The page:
THE Human Rights Commission has called on citizens to be vigilant against any early warning signs of dictatorial tendencies characterized by intimidation of individuals and suppression of human rights and fundamental freedoms.
In a statement, Thursday, HRC spokesperson Mweelwa Muleya said the commission had noted with concern the recent threats made by Lusaka Province Minister Bowman Lusambo against some artists which was against freedom of expression.
“The Human Rights Commission (HRC/Commission) has received numerous calls from both members of the public and the media regarding yesterday’s Press Briefing by the Minister of Lusaka Province, Bowman Lusambo, at which he allegedly threatened some individuals and artistes for expressing their opinions through recorded videos which were being circulated on various social media platforms. Following those calls, the Commission took time to review the said recorded videos by Mr Brian Bwembya, whose artiste name is B-Flow, Mr Kings Malembe Malembe and the Press Briefing by honourable Lusambo,” Muleya stated.
“Having reviewed the videos in question, it is the well-considered view of the Commission that the expressions contained in the videos were within the realm of the Right to Freedom of Expression as contained under article 20 of the Constitution of Zambia, Chapter 1 of the Laws of Zambia and various Regional and International Human Rights Instruments to which Zambia is a Party.The Commission did not also find anything injurious to the rights or reputation of the Presidency in the reviewed videos. Therefore, the lawful limitation of freedom of expression on account of defamation of the President does not arise.”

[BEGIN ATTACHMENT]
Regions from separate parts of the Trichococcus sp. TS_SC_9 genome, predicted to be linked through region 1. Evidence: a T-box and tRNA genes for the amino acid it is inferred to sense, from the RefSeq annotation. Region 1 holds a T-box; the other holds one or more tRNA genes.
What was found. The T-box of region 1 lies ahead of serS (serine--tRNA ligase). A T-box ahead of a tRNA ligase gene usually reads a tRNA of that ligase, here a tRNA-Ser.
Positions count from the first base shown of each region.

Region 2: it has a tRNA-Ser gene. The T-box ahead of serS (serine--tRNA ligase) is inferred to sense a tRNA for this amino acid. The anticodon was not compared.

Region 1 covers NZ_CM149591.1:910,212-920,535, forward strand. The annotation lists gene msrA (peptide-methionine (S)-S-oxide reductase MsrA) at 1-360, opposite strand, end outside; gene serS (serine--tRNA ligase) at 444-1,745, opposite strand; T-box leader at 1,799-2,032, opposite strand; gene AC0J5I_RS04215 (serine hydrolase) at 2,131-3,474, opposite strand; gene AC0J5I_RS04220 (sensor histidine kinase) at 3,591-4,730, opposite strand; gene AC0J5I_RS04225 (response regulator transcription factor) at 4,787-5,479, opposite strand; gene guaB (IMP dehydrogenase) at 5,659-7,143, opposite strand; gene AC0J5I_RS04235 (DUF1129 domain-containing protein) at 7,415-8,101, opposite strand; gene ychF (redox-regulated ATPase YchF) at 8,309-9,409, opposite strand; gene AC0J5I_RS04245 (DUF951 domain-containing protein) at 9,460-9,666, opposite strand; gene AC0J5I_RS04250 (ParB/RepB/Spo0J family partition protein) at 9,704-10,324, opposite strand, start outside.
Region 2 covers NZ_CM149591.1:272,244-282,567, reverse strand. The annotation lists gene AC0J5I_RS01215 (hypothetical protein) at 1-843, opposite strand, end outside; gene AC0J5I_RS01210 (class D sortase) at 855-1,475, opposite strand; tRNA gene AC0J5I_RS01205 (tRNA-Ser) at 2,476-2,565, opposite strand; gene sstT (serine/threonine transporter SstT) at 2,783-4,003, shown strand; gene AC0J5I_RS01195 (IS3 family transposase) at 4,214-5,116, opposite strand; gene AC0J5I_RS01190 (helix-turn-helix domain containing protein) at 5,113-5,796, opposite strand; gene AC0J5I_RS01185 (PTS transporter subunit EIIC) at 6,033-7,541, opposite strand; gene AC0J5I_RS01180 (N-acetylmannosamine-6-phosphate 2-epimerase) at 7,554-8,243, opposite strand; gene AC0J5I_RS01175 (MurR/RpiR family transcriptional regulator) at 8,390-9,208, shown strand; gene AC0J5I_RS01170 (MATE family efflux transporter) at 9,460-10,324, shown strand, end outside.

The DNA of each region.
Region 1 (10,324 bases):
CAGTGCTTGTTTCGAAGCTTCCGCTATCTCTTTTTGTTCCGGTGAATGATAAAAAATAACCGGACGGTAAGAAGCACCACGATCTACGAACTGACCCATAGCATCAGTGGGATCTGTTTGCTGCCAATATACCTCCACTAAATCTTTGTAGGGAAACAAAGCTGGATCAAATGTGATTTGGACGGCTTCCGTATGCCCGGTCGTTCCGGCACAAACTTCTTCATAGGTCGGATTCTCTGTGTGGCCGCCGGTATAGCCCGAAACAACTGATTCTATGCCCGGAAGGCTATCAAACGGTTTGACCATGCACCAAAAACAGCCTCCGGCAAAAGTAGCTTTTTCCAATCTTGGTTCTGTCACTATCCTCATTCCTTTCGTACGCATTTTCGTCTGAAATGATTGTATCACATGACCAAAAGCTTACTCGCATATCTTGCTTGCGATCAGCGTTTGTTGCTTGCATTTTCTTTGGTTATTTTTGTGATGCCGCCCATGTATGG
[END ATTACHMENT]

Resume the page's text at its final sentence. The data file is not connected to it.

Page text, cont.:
He stated that during his briefing, Lusambo used threatening words on the lives of innocent citizens, hence the need for citizens to be vigilant against early warnings of dictatorial tendencies.
“Further, the information expressed therein did not constitute any threat to public order, public morality or national security, which are stipulated international standards for restricting human rights, including freedom of expression. It would seem from the recorded videos that the objective of the involved individuals was to advise the President and also express themselves on governance matters, which is their constitutional and democratic right,” Muleya stated.
“The review of the press briefing video recording by the commission has found that it contained remarks that amounted to suppression of the fundamental right to freedom of expression as enshrined in the Constitution and various human rights instruments. Worse still, the language used was demeaning and derogatory. Further, the Commission received calls from individuals who expressed fear that the remark by the Minister that the castigated individuals were ‘too naked to misbehave….let them know their boundaries’, bordered on threats on their lives, which is deeply regrettable. Therefore, the Commission calls upon everyone to remain vigilant against any early warning signs of dictatorial tendencies characterized by intimidation of individuals and suppression of human rights and fundamental freedoms.”
Muleya said suppression of media freedom and freedom of expression were the main features of a dictatorship and must not be allowed to take root in Zambia.
“Suppression of media freedom and freedom of expression are the main features of a dictatorship and must not be allowed to take root in Zambia by condemning such acts whenever they are committed by anybody. The Commission also calls upon government leaders to adhere to the rule of law, constitutionalism and respect for human rights and refrain from over relying on common sense when dealing with national matters,” stated Muleya.
“Further, leaders are advised to use respectful language when engaging with individuals regardless of their status whether young, poor or vulnerable. Using threatening and disrespectful language against individuals by leaders amounts to abuse of authority and is incompatible with tenets of good governance and democracy.”